Los Angeles has a reputation for being a city you cannot see or navigate without a car, and, true, in terms of transit, New York or London it is not, but i know from previous trips that there are people that live here who don't drive at all, so i figured i could spend a day on foot and train seeing the things i needed to see. I have taken the subway here before, but only a few stops. I've never covered much ground without my sister driving me. Yesterday though she had to work all day and so i headed out solo and on foot.
I started in downtown Los Angeles, which is absolutely my favourite area. It feels like LA but it doesn't. The buildings are tall and gloriously old (on a west coast US scale) and the area is sprinkled with cafes, restaurants, galleries, and shops but the area still retains a lot of the character from its recent, seedy past. It is just a bit grimy and has old bodegas, pawn shops, and less than reputable looking taco eateries by the roadside. More and more though the area is becoming gentrified, so soon much of the grittier bits will be polished away, and then it will all just be...too lovely. But right now it is good.
I started at the Grand Central Market for a perfectly pulled espresso and then walked up and down the tree lined streets as the neighbourhood was waking up with dog walkers and street sweepers leading the parade. With all day ahead of me i looked for a place to have a morning cigar and read my book. A bench perhaps? But then i found a little cigar/hookah lounge on Spring street that was open (at 7am). The cigar selection wasn't great, but i grabbed the best of what was on display and made myself at home on their front patio with a book, a churchill, and a coffee. All was well.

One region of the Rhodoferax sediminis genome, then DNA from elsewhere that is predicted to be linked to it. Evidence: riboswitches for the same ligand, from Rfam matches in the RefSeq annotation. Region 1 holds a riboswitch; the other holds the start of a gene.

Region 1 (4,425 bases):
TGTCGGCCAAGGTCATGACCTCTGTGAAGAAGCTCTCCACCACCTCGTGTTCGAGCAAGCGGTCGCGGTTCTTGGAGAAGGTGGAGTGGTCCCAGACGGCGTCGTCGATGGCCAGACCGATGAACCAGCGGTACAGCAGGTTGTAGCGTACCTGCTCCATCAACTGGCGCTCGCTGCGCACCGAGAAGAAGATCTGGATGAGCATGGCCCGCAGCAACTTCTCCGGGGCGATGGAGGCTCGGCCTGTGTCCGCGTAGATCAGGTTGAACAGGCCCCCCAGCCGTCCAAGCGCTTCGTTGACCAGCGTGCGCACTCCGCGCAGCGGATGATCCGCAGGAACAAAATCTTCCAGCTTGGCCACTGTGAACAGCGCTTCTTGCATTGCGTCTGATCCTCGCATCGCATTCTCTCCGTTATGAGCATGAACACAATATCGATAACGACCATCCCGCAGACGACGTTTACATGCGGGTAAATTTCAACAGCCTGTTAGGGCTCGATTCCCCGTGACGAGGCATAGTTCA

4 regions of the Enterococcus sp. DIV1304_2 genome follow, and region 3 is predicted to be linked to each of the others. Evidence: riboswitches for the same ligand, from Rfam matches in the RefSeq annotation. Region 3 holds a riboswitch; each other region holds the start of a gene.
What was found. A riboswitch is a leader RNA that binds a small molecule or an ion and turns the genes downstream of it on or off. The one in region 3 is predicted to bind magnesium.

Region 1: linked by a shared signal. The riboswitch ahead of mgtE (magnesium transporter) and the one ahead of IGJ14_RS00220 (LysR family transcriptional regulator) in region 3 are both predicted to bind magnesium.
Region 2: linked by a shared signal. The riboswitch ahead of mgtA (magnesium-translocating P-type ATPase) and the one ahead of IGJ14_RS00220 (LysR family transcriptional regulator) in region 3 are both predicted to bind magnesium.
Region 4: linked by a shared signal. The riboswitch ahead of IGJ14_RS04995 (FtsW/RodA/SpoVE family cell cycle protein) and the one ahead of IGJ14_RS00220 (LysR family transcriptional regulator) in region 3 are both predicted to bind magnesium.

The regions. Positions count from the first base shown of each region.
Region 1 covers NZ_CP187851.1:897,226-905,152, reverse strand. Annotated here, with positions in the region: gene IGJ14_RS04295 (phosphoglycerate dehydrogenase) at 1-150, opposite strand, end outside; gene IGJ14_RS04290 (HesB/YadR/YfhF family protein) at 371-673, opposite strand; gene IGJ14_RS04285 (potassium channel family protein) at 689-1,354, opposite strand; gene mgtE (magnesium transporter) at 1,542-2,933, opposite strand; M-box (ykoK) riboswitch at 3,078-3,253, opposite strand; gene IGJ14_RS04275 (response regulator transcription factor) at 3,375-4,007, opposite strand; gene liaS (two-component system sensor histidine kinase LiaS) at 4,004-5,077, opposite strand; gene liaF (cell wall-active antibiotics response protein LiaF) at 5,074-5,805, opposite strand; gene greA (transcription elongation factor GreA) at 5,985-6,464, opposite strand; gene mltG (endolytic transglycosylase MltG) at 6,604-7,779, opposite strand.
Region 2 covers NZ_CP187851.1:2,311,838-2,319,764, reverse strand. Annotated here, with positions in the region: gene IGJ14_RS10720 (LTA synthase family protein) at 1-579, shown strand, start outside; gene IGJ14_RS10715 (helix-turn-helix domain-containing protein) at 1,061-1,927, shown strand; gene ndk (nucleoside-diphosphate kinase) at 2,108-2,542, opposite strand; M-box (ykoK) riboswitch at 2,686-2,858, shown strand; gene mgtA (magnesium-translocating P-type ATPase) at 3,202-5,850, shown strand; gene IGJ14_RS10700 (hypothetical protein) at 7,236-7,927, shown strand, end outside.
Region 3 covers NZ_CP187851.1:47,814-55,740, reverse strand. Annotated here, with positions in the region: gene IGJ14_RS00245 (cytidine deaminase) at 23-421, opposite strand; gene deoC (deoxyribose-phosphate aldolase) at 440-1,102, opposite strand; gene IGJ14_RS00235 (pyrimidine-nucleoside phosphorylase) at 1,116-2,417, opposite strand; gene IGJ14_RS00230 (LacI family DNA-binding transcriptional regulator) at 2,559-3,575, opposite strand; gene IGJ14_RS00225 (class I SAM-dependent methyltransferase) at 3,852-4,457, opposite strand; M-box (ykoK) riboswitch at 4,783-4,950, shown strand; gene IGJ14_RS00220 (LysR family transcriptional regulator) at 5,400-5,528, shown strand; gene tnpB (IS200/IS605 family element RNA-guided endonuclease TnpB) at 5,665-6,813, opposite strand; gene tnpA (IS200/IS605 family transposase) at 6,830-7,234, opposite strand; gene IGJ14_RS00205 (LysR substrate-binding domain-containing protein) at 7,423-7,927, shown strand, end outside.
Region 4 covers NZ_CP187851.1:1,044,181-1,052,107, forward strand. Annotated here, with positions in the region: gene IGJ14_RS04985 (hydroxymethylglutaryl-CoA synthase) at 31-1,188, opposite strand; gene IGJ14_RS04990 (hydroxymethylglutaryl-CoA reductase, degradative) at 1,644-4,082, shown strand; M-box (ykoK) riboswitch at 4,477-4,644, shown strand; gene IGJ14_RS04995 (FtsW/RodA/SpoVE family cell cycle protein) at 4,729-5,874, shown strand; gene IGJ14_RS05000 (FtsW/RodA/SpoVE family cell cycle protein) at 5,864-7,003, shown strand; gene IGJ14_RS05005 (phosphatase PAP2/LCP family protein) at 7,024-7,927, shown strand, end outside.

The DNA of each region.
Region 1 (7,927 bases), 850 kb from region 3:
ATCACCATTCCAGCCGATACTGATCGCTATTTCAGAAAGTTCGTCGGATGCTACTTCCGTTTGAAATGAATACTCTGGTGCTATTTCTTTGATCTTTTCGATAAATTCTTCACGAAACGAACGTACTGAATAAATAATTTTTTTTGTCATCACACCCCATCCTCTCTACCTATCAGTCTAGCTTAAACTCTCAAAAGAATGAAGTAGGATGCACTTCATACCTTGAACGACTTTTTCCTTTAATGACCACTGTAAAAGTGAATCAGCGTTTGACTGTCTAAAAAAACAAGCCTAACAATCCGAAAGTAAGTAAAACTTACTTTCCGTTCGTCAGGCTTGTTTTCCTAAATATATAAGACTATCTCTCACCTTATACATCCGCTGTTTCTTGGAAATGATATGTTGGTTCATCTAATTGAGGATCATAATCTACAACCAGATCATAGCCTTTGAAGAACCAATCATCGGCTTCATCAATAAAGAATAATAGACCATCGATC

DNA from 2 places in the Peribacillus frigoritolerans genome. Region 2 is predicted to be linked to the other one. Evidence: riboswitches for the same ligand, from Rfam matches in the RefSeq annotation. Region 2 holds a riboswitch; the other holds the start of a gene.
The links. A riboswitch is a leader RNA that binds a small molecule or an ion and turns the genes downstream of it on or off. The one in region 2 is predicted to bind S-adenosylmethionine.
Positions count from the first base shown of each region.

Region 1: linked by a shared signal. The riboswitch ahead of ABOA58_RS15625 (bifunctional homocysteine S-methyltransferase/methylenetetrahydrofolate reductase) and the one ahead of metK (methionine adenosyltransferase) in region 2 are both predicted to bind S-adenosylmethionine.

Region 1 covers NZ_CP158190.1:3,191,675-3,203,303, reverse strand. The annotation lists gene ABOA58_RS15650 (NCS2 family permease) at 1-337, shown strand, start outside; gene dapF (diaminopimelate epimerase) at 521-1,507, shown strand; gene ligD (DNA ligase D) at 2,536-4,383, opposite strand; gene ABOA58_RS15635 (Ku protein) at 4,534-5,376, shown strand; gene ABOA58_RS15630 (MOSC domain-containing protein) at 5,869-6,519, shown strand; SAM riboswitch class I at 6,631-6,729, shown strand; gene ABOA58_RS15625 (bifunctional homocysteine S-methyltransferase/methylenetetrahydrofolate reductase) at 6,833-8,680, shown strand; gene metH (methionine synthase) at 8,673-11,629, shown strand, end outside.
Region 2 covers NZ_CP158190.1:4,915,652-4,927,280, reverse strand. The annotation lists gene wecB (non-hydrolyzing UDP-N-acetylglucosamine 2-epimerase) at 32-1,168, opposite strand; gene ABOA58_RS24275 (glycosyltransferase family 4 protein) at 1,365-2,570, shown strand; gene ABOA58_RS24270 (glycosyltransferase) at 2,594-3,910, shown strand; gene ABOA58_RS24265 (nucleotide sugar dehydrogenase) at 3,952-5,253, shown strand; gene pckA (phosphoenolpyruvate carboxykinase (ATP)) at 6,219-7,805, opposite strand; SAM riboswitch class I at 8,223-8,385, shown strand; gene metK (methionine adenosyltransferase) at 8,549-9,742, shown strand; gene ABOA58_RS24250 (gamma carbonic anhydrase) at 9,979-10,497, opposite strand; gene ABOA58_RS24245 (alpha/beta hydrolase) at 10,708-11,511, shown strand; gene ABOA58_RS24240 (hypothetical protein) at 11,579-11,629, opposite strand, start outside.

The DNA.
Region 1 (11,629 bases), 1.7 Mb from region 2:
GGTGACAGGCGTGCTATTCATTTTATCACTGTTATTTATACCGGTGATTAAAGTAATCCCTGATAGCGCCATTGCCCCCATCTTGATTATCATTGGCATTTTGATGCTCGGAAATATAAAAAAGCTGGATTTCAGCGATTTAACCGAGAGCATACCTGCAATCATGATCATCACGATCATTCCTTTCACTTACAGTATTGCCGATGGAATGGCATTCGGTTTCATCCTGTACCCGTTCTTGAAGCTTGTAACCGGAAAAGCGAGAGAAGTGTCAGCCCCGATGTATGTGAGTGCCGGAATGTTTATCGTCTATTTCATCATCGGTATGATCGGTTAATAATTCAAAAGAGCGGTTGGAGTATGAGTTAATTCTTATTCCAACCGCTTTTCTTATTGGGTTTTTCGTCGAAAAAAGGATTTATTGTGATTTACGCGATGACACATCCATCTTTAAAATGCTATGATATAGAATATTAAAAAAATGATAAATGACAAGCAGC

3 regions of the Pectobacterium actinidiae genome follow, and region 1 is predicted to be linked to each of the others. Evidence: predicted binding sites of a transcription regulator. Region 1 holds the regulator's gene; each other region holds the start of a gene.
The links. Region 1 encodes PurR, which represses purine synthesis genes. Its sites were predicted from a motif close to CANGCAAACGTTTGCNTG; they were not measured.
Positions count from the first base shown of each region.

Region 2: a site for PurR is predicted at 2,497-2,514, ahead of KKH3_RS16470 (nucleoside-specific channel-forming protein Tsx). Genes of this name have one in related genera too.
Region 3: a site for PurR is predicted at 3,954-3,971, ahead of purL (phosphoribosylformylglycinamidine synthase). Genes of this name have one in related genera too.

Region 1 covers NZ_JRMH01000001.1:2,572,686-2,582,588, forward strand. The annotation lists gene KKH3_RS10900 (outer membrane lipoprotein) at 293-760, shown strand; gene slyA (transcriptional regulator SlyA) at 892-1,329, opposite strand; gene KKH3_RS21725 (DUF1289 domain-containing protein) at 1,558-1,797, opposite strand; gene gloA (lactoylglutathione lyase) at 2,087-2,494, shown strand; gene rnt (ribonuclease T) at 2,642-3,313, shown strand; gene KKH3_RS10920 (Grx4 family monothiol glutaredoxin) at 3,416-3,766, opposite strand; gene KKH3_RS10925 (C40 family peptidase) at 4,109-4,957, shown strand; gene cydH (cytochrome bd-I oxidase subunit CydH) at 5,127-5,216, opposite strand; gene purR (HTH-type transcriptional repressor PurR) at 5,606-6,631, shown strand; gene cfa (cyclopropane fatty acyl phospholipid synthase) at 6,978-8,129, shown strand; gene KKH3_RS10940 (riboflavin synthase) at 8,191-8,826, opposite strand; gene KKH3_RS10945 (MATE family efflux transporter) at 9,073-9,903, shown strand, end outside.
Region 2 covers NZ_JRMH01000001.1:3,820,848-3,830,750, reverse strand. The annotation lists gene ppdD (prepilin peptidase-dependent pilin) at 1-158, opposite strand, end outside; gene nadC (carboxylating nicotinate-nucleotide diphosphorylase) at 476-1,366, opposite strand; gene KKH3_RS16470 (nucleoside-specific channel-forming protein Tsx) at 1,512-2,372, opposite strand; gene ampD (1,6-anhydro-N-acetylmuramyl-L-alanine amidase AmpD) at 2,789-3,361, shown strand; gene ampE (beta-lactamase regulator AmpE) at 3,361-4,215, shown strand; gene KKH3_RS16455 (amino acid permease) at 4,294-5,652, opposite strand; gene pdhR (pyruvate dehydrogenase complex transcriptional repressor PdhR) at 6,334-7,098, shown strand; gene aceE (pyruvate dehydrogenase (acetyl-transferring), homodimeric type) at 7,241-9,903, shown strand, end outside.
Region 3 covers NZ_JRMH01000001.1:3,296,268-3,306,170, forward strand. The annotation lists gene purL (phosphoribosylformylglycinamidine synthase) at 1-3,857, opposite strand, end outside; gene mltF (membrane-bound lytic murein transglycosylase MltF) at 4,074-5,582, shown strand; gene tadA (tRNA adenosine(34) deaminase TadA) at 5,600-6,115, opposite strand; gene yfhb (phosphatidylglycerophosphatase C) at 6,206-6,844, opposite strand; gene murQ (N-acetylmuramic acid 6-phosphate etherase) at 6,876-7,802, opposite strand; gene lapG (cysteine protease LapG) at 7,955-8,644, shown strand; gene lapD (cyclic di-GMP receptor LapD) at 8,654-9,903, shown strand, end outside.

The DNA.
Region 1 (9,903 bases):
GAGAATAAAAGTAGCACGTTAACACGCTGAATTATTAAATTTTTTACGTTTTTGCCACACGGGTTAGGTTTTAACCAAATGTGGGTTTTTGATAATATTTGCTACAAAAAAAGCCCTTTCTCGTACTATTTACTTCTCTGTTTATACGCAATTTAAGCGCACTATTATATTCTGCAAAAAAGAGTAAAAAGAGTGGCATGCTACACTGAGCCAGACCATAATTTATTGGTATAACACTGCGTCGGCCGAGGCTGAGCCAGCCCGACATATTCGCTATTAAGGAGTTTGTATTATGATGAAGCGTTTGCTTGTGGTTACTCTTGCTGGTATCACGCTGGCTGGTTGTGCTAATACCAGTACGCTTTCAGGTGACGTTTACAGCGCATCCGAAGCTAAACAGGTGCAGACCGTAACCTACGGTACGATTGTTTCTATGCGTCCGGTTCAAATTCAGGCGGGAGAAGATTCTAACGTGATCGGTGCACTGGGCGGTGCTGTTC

After that i paid a visit to The Last Bookstore. Between its rambling aisles, random book architecture, awesome selection, nooks, crannies, slopes, corners, and hideaways ( not to mention the artists' studios and vinyl section) this may be my new favourite bookstore (sorry, Powell's).
After a sufficient browse i walked to the 2nd Street Cigar Lounge: a comfortable neighbourhood tobacconist with ample leather chairs for cigar No. 2. After that i wandered downtown a bit more, photographing the swell and often disused theatres.
From there i walked to Olivera Street - the historic and touristy Mexican area, crammed with stalls of colourful souvenirs and fragrant open air eateries.
I've been there a couple of times previously so i didn't linger but took a turn around the square before entering the grand Union Station to catch a subway to Hollywood.
A word about the LA Metro: while it doesn't cover every area, it is fairly far reaching, well mapped, efficient, and cheap (and air-conditioned).
I disembarked into the hustle of Hollywood and Vine and made my way down the strip, past the souvenir shops, the cheezy looking bars, and sleezy looking stores, dodging the guys touting tours of Hollywood homes and the scrawny Spiderman and buxom Marilyns posing for pictures with tourists. I smiled and was careful not to trod upon the stars of certain celebrities, namely Frank Sinatra and Bela Lugosi. There's not much on Hollywood worth stopping for if it isn't your first time, but it makes for an entertaining stroll.
I walked all the way down to La Brea and then from there down to Melrose - not so interesting a stretch. I turned right onto Melrose and walked to and past Fairfax. Melrose is great if you are inclined towards shopping or eating, neither of which i was, but it was great for looking around and the long walk passed quickly.
I finally reached my destination: the well appointed and well stocked V-Cut cigar lounge where i whiled away an hour and a half with two cigars and the chatter of a decent crew of locals.
From there, as it was getting dark and i was not inclined to walk back to Hollywood for the Metro, i took a bus to the nearest Metro station, then back to Union Station where i caught the Metrolink (a long distance commuter train) back to Burbank.
A wonderful day. And car free.